There is much more yet to learn. My point is this: It may well be that human activity is indeed changing the climate, at least in part, but there is an increasing body of science that says that the sun may have a greater role. If it does have, then global warming is likely to stop, as it appears to have done since 1998, and if the current sunspot cycle fails to ignite, then cooling, possibly rapid and severe cooling, may eventuate. The next five years will tell us a great deal. In these circumstances, we should wait and see.

Short's campaign could prove critical to Kevin Rudd's future. Age readers are unlikely to have ever heard this heresy before, and will now be told it's OK to doubt. What's more, Short is clearly showing the Fairfax bosses what a real editor committed to restoring The Age's long-dead reputation for open debate would look like. He has put himself in the running to take over from editor Andrew Jaspan, a global warming fanatic who has tried instead to suppress debate and has just fired the only conservative columnist (contributer Jon Roskam) on the grounds that he's too well exposed. If Short replaces Jaspan and takes The Age off the global warming bandwagon, already being quietly deserted by The Australian, Rudd's hopes of marginalising sceptical scientists and inconvenient truths will be destroyed. The ABC can't sell Rudd's religion by itself.

But you see, of course, one last hurdle. The Liberals still do not have the courage of their lack of conviction in man-made global warming. Too scared by the media, they are going along with Rudd's insane emissions trading scheme and the global warming bandwagon. They are refusing to attack Rudd on his weakest spot. They will thus share with him the dishonor of having being conned by bad science and salvation-seekers. They will never be able to say: We warned you. We were right, and Labor once more wrong.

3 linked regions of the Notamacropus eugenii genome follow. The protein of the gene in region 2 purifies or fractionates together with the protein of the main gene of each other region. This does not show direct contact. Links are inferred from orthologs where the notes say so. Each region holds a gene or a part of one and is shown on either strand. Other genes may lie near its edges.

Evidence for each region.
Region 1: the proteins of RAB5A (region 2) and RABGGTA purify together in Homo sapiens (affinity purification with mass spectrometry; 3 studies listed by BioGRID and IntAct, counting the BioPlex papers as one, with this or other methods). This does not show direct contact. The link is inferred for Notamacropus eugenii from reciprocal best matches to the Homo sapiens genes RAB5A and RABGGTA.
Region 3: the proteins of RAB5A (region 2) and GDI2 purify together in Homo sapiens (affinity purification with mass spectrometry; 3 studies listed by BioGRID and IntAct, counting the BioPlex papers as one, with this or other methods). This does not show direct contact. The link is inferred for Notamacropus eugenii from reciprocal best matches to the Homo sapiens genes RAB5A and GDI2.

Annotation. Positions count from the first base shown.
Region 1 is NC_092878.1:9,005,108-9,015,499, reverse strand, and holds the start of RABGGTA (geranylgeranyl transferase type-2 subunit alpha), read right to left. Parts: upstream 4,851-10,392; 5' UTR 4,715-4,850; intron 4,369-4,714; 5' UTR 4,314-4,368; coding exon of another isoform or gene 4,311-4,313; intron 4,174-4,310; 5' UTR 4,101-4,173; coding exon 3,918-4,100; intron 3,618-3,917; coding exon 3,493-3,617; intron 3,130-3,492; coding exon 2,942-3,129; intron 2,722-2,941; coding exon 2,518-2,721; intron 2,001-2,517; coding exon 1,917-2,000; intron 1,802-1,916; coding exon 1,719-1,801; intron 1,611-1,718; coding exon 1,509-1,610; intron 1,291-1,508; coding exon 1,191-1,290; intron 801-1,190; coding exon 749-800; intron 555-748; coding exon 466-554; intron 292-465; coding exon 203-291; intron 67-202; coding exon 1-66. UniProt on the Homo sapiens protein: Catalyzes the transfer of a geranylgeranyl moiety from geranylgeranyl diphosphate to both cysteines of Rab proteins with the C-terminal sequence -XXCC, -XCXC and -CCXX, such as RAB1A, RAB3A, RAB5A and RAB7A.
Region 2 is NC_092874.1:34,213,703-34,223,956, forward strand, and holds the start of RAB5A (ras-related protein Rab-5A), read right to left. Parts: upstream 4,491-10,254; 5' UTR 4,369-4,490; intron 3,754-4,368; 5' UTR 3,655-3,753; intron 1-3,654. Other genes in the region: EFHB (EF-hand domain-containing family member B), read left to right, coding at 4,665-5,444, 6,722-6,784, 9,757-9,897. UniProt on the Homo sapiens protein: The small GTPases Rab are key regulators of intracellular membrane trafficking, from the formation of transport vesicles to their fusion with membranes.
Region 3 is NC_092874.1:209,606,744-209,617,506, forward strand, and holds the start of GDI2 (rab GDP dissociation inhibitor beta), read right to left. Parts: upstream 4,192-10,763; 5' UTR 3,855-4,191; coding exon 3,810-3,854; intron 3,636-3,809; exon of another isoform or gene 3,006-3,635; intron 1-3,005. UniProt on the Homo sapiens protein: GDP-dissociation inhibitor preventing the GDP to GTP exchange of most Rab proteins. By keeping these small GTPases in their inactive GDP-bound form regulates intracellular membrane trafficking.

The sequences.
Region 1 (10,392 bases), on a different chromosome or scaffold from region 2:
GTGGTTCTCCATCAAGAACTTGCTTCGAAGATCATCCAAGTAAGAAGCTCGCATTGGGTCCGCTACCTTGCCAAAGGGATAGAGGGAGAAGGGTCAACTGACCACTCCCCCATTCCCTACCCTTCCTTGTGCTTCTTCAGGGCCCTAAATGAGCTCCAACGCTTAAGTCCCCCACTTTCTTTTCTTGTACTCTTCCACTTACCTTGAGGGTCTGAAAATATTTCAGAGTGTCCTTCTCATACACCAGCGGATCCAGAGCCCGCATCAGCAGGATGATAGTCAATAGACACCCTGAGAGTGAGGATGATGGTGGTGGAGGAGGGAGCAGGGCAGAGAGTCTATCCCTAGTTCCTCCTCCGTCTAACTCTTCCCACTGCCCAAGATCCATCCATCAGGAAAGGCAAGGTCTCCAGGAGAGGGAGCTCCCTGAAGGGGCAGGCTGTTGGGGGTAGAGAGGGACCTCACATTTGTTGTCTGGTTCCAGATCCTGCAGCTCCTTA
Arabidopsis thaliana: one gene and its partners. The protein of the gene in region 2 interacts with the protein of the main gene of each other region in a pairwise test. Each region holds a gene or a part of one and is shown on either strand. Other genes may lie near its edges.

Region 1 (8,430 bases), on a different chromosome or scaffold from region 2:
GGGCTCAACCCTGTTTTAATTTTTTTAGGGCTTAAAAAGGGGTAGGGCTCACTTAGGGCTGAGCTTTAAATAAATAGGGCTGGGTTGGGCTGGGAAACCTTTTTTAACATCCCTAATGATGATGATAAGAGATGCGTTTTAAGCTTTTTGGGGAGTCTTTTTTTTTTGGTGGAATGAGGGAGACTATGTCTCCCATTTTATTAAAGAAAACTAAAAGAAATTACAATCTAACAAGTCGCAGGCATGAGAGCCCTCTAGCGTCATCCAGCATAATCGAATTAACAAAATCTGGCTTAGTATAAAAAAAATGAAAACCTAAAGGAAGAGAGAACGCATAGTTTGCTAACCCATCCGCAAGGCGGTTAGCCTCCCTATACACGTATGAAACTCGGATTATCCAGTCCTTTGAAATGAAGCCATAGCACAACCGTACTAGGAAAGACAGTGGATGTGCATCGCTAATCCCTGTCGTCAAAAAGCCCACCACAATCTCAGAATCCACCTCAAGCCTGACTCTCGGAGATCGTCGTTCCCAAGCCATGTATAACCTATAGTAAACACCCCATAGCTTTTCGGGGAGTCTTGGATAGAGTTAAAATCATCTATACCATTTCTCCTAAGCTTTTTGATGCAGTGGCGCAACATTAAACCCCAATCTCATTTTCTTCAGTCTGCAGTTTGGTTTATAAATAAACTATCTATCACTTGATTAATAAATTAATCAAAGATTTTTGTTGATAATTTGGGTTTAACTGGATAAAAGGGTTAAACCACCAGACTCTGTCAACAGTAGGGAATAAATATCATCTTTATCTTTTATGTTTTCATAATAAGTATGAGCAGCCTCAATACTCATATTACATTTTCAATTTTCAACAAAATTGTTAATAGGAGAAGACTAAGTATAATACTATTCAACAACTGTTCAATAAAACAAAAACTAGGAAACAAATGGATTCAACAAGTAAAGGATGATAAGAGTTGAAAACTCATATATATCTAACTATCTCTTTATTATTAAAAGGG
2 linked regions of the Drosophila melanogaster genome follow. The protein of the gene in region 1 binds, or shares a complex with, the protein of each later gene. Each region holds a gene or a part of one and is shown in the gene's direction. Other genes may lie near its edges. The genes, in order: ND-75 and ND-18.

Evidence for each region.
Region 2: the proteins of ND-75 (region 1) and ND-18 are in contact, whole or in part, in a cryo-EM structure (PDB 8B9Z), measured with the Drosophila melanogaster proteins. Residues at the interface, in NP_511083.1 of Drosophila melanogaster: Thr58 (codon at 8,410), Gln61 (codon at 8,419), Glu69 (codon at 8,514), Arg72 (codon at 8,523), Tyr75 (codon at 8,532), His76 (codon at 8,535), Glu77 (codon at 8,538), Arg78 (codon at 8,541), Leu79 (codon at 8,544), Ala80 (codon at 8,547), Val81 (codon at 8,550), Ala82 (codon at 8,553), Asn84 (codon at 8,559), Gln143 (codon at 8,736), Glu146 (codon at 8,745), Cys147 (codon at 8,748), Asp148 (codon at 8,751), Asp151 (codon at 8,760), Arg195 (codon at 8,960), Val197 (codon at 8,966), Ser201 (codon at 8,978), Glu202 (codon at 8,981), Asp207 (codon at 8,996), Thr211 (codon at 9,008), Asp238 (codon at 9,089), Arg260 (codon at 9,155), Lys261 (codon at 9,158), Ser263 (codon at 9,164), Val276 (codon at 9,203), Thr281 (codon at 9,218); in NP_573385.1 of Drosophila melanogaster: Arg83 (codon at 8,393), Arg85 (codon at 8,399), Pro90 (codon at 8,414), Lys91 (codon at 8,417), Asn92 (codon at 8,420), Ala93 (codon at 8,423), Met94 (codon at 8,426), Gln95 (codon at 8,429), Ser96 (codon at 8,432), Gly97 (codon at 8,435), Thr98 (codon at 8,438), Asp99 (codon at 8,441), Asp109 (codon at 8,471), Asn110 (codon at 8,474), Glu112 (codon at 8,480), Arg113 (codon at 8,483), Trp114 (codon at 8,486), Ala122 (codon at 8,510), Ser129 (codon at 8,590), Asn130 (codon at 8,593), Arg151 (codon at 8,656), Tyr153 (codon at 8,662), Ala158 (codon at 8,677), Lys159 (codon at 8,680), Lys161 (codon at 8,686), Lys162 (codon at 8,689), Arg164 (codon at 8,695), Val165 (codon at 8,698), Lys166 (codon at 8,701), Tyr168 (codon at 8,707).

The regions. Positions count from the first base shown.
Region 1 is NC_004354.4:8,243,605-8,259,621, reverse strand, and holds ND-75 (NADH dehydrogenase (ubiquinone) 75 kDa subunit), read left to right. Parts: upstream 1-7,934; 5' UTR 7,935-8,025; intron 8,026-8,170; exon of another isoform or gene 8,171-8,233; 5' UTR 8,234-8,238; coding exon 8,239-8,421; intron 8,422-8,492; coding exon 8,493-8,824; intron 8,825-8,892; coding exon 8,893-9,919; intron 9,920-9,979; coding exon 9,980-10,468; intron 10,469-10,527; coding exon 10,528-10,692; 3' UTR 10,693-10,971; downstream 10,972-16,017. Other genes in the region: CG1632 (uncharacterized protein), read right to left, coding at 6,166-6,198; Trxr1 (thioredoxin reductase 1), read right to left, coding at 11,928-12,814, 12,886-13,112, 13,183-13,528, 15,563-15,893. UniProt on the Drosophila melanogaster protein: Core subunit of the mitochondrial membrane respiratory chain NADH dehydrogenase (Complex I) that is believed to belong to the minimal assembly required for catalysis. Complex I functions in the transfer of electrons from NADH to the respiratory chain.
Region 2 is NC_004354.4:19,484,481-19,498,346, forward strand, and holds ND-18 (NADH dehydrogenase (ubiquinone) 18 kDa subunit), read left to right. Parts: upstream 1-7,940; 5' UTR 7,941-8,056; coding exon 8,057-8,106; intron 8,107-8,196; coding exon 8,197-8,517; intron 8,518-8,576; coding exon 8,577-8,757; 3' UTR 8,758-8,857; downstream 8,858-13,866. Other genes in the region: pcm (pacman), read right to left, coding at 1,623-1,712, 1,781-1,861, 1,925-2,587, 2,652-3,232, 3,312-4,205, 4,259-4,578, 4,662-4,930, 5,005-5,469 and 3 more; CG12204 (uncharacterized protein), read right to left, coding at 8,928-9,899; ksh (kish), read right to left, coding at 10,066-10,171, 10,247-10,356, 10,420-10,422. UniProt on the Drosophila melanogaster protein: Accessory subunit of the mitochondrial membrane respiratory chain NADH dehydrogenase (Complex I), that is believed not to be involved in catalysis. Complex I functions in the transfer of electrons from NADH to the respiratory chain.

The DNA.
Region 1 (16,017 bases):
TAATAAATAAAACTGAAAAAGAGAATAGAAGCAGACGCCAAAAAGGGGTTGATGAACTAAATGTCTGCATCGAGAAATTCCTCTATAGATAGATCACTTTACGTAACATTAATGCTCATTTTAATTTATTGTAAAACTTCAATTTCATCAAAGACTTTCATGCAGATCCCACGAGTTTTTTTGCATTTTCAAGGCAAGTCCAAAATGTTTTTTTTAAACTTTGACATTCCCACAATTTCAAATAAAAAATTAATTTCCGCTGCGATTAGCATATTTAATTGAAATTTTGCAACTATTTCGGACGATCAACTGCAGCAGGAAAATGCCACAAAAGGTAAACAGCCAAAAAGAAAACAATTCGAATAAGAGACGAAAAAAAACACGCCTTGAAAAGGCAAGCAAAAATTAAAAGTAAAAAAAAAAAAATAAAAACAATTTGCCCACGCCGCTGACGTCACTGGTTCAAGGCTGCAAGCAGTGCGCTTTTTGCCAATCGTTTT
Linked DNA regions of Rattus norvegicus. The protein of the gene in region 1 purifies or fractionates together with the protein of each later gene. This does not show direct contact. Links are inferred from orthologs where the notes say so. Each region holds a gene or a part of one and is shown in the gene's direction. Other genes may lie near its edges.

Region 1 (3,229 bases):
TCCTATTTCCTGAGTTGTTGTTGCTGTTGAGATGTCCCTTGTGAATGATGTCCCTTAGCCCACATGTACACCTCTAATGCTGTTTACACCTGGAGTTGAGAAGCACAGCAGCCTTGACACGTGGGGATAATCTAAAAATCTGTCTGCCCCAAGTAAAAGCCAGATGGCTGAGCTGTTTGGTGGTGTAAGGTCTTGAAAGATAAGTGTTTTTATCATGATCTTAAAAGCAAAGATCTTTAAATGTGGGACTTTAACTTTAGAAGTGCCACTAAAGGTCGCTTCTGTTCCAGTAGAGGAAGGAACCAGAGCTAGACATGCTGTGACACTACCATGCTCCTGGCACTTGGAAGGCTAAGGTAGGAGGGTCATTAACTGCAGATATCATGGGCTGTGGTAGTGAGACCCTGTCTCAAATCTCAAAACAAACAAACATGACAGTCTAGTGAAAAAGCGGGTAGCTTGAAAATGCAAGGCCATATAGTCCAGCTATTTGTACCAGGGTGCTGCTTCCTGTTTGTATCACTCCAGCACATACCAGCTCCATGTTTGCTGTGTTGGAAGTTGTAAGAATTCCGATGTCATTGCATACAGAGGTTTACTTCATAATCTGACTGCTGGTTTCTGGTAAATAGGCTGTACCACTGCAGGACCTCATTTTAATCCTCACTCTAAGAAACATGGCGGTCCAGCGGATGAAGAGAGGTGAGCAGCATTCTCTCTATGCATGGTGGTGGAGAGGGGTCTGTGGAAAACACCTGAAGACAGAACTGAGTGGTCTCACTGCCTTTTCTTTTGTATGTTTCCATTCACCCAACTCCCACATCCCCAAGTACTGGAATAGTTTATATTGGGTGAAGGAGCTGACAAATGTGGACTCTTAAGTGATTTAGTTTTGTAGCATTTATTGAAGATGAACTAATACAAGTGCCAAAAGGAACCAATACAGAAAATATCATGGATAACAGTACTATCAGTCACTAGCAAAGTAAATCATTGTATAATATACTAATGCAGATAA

In short, they lack the courage of Michael Short. And they fail to heed this warning in Kearsley's article, which I repeat: The next five years will tell us a great deal. In these circumstances, we should wait and see.

Liberal MPs: There has been no warming for a decade. Dare to doubt the theory. Dare to wait and weigh the fresh science. Do not let Rudd drag you off the cliff with him.


Even the ABC is starting to give air to the sceptics it tried so hard to ignore or ridicule. Here is ABC Adelaide 891 interviewing Dr David Evans, who once helped the Australian Greenhouse Office build models predicting terrible warming:
The case that carbon emissions cause global warming is now entirely theoretical and it's all driven by computer models and computer models and theory aren't evidence. But it's worse than that - something else happened. By 2006 we had a new result. The signature of increased greenhouse warming is missing, and therefore, we know that carbon emissions aren't the main cause of the recent global warming.

(The satellites are) telling us the temperatures have been flat or slightly down since 2001.

I think we should do a lot further research on climate, on alternate energies, on clean coal; and we should probably plan an emissions trading scheme, but not implement it. I think instead we should wait to see what the big countries do. Wait to see what climate research produces and wait to see whether temperatures resume going up.

I would like the press and the Opposition to ... simply ask Penny Wong, as the relevant Minister - to ask - to show the evidence that carbon emissions cause global warming. We're about to change our economy radically so as to de-carbonise it. So, obviously, the onus is on the people who wish to do that, to say, well, why? Show us the evidence. But I think you'll find there is none; there'd be a bit of an embarrassed silence.


Posted by John Ray. For a daily critique of Leftist activities, see DISSECTING LEFTISM. For a daily survey of Australian politics, see AUSTRALIAN POLITICS Also, don't forget your roundup of Obama news and commentary at OBAMA WATCH